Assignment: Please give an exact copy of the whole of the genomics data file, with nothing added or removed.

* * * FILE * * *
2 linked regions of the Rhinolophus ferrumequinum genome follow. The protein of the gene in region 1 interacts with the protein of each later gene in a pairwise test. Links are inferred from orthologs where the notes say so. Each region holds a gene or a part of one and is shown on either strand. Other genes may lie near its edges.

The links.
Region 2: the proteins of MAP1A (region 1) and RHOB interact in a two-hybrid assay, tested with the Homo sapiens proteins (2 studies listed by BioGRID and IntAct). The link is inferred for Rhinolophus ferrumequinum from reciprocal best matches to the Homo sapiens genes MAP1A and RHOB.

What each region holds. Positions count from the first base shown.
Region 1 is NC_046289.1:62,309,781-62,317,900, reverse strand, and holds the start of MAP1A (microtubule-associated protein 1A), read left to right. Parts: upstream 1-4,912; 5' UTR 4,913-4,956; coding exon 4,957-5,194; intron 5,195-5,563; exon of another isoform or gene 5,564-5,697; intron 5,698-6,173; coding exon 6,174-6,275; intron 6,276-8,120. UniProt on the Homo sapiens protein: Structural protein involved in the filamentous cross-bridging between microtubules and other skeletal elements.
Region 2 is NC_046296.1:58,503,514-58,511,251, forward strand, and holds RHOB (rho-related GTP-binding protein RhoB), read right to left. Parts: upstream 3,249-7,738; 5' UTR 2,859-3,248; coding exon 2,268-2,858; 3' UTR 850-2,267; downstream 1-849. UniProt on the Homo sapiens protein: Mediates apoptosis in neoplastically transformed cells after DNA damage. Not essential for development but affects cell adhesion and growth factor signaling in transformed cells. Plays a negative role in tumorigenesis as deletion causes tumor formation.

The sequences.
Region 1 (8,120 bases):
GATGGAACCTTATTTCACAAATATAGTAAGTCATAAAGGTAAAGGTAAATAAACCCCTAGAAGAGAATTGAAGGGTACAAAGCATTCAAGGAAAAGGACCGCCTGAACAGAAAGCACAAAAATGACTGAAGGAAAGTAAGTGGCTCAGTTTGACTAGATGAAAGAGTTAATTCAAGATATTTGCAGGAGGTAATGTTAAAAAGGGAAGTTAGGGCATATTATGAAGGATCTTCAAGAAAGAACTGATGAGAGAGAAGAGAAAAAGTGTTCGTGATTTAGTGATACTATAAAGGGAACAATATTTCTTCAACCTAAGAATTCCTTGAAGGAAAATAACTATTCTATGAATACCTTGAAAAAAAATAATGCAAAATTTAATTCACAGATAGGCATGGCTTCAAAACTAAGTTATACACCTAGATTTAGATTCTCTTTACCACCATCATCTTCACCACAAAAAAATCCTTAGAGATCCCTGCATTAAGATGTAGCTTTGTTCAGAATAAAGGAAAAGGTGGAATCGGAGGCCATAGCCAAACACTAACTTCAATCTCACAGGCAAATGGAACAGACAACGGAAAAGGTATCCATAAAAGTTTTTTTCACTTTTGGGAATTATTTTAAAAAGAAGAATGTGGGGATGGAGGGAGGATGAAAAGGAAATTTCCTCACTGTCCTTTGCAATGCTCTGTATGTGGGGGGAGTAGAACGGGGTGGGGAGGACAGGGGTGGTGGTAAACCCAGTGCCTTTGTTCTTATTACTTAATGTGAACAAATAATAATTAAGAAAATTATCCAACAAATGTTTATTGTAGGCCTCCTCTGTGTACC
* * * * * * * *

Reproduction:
2 linked regions of the Rhinolophus ferrumequinum genome follow. The protein of the gene in region 1 interacts with the protein of each later gene in a pairwise test. Links are inferred from orthologs where the notes say so. Each region holds a gene or a part of one and is shown on either strand. Other genes may lie near its edges.

The links.
Region 2: the proteins of MAP1A (region 1) and RHOB interact in a two-hybrid assay, tested with the Homo sapiens proteins (2 studies listed by BioGRID and IntAct). The link is inferred for Rhinolophus ferrumequinum from reciprocal best matches to the Homo sapiens genes MAP1A and RHOB.

What each region holds. Positions count from the first base shown.
Region 1 is NC_046289.1:62,309,781-62,317,900, reverse strand, and holds the start of MAP1A (microtubule-associated protein 1A), read left to right. Parts: upstream 1-4,912; 5' UTR 4,913-4,956; coding exon 4,957-5,194; intron 5,195-5,563; exon of another isoform or gene 5,564-5,697; intron 5,698-6,173; coding exon 6,174-6,275; intron 6,276-8,120. UniProt on the Homo sapiens protein: Structural protein involved in the filamentous cross-bridging between microtubules and other skeletal elements.
Region 2 is NC_046296.1:58,503,514-58,511,251, forward strand, and holds RHOB (rho-related GTP-binding protein RhoB), read right to left. Parts: upstream 3,249-7,738; 5' UTR 2,859-3,248; coding exon 2,268-2,858; 3' UTR 850-2,267; downstream 1-849. UniProt on the Homo sapiens protein: Mediates apoptosis in neoplastically transformed cells after DNA damage. Not essential for development but affects cell adhesion and growth factor signaling in transformed cells. Plays a negative role in tumorigenesis as deletion causes tumor formation.

The sequences.
Region 1 (8,120 bases):
GATGGAACCTTATTTCACAAATATAGTAAGTCATAAAGGTAAAGGTAAATAAACCCCTAGAAGAGAATTGAAGGGTACAAAGCATTCAAGGAAAAGGACCGCCTGAACAGAAAGCACAAAAATGACTGAAGGAAAGTAAGTGGCTCAGTTTGACTAGATGAAAGAGTTAATTCAAGATATTTGCAGGAGGTAATGTTAAAAAGGGAAGTTAGGGCATATTATGAAGGATCTTCAAGAAAGAACTGATGAGAGAGAAGAGAAAAAGTGTTCGTGATTTAGTGATACTATAAAGGGAACAATATTTCTTCAACCTAAGAATTCCTTGAAGGAAAATAACTATTCTATGAATACCTTGAAAAAAAATAATGCAAAATTTAATTCACAGATAGGCATGGCTTCAAAACTAAGTTATACACCTAGATTTAGATTCTCTTTACCACCATCATCTTCACCACAAAAAAATCCTTAGAGATCCCTGCATTAAGATGTAGCTTTGTTCAGAATAAAGGAAAAGGTGGAATCGGAGGCCATAGCCAAACACTAACTTCAATCTCACAGGCAAATGGAACAGACAACGGAAAAGGTATCCATAAAAGTTTTTTTCACTTTTGGGAATTATTTTAAAAAGAAGAATGTGGGGATGGAGGGAGGATGAAAAGGAAATTTCCTCACTGTCCTTTGCAATGCTCTGTATGTGGGGGGAGTAGAACGGGGTGGGGAGGACAGGGGTGGTGGTAAACCCAGTGCCTTTGTTCTTATTACTTAATGTGAACAAATAATAATTAAGAAAATTATCCAACAAATGTTTATTGTAGGCCTCCTCTGTGTACC